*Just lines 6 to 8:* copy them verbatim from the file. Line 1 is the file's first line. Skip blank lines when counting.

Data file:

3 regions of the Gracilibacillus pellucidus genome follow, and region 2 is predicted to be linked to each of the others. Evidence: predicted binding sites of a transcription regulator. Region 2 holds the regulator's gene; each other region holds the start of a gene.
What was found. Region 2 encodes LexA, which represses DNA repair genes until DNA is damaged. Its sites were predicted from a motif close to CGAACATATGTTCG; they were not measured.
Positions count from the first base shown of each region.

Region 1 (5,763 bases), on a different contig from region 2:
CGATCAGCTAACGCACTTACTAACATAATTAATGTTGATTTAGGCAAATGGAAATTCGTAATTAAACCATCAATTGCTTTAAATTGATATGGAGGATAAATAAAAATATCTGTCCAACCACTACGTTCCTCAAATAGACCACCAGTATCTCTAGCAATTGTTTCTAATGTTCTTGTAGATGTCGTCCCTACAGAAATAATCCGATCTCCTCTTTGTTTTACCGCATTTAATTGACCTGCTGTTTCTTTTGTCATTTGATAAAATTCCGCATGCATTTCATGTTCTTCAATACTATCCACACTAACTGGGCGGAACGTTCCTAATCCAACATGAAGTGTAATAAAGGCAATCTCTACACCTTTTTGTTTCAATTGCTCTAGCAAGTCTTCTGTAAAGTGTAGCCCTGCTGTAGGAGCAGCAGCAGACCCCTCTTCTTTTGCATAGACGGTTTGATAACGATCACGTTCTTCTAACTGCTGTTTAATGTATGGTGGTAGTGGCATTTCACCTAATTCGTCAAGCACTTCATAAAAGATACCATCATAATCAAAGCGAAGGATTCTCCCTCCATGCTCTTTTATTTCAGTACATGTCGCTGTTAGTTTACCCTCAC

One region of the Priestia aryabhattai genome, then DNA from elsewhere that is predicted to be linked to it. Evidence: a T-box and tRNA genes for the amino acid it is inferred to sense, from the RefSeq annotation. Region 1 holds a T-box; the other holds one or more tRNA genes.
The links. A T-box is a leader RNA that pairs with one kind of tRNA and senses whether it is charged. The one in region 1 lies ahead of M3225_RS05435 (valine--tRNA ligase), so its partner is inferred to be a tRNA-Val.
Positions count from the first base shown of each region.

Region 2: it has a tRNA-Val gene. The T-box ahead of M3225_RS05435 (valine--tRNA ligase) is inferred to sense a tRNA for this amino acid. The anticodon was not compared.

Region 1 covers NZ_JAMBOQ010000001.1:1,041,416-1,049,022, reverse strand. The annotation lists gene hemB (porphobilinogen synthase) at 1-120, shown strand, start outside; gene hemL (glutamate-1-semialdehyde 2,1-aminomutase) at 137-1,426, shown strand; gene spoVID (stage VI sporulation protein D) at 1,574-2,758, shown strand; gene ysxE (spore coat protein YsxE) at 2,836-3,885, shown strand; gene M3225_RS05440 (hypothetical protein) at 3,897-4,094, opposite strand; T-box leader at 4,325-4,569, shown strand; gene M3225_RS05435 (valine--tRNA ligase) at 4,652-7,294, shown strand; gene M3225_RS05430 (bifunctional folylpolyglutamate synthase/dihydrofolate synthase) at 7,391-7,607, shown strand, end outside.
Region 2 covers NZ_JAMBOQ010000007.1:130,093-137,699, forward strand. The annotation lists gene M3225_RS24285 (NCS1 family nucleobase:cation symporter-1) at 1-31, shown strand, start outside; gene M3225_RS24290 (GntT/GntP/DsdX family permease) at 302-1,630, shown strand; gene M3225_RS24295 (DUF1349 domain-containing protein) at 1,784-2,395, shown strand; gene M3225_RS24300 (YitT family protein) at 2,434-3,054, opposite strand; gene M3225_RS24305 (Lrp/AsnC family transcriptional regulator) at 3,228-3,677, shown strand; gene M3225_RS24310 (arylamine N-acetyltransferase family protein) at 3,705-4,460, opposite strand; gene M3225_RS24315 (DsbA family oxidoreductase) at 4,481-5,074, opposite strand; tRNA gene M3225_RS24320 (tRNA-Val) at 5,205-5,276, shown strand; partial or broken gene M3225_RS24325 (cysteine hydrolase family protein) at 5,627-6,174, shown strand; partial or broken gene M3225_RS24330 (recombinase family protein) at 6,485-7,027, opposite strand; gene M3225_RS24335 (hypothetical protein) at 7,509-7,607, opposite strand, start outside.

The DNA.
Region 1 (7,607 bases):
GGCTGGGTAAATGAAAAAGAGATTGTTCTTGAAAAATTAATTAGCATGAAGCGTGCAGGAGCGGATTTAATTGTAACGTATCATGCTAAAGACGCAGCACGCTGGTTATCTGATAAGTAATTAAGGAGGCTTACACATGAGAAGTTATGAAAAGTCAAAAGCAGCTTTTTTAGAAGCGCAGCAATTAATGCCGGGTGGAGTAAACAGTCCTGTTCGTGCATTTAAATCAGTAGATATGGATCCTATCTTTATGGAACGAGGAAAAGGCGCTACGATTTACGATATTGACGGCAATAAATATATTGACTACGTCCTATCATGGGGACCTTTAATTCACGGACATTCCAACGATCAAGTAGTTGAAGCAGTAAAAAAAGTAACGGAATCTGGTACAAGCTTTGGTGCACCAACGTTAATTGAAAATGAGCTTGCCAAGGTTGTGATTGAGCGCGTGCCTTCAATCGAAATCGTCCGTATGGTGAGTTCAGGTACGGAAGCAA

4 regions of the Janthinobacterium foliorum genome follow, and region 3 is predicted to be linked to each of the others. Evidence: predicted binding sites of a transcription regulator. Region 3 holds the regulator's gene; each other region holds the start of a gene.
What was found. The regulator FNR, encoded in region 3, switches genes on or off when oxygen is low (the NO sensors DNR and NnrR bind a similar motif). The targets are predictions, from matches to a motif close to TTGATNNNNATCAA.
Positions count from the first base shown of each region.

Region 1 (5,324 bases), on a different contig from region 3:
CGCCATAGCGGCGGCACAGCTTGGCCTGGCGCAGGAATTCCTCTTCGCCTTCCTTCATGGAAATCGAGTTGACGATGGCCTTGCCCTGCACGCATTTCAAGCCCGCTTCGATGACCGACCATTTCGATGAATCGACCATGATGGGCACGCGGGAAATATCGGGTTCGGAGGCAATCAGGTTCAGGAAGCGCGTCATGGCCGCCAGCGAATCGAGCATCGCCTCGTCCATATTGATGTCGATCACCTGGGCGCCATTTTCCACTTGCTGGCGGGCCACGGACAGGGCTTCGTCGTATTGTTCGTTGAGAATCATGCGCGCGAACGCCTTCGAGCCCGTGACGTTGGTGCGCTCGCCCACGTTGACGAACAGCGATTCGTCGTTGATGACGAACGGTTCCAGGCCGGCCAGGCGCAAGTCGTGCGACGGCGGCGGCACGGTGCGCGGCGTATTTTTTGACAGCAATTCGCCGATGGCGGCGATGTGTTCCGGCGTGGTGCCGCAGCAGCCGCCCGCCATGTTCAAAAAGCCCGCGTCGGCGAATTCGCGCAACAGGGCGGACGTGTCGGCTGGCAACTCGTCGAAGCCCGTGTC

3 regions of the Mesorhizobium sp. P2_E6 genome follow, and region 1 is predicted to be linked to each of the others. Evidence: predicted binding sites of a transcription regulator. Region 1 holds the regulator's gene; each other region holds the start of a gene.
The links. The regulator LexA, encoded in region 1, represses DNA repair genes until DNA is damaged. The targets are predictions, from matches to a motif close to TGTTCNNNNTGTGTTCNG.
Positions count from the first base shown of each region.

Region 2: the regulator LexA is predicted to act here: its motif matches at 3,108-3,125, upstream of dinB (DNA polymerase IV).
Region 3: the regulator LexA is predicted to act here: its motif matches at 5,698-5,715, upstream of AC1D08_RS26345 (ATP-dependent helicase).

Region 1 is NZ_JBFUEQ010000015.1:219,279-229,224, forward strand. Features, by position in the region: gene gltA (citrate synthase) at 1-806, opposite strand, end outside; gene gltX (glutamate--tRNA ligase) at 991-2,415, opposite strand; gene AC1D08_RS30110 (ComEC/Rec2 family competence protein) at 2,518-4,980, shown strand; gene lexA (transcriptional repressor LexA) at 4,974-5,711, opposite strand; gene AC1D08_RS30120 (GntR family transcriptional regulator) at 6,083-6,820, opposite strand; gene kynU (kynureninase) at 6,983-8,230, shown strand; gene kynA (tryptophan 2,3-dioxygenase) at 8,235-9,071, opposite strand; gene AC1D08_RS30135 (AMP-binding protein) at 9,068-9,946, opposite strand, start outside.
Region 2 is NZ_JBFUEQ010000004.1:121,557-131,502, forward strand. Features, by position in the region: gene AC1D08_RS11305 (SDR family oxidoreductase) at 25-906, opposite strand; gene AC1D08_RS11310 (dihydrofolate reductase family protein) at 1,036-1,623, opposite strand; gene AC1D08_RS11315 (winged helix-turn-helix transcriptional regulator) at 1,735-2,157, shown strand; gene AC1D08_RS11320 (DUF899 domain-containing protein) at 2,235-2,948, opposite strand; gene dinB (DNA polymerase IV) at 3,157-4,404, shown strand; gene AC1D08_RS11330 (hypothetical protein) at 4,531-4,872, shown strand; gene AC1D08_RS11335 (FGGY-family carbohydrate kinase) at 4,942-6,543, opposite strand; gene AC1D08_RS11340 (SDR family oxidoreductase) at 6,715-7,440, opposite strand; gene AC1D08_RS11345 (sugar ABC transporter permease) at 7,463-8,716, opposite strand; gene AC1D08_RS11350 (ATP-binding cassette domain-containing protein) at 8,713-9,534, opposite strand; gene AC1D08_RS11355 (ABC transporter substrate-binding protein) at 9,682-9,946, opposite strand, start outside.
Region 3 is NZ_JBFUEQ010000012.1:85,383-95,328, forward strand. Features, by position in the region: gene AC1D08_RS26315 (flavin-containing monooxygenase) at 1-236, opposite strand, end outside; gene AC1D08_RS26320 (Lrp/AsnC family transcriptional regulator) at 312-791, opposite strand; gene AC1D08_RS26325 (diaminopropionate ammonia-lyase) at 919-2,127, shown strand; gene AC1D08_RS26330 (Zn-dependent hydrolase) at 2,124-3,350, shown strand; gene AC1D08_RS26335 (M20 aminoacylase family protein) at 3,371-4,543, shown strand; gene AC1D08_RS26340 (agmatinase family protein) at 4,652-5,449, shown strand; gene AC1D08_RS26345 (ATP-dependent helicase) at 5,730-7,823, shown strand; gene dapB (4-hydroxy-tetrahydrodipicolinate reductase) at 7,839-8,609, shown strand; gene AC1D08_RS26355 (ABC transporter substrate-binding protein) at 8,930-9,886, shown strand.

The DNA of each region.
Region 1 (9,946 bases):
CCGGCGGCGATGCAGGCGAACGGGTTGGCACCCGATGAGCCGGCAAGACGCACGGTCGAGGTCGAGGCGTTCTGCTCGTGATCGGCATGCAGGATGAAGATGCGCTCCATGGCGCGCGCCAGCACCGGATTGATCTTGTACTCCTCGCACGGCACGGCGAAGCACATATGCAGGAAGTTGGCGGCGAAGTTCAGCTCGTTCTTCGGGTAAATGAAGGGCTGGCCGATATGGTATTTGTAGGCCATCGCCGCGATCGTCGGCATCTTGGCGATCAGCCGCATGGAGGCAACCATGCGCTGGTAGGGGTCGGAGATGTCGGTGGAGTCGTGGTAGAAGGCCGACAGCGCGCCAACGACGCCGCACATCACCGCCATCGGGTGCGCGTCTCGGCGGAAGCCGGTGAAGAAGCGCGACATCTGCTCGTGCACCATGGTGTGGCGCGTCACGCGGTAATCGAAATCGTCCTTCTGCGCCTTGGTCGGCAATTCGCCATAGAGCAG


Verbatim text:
One region of the Priestia aryabhattai genome, then DNA from elsewhere that is predicted to be linked to it. Evidence: a T-box and tRNA genes for the amino acid it is inferred to sense, from the RefSeq annotation. Region 1 holds a T-box; the other holds one or more tRNA genes.
The links. A T-box is a leader RNA that pairs with one kind of tRNA and senses whether it is charged. The one in region 1 lies ahead of M3225_RS05435 (valine--tRNA ligase), so its partner is inferred to be a tRNA-Val.
Positions count from the first base shown of each region.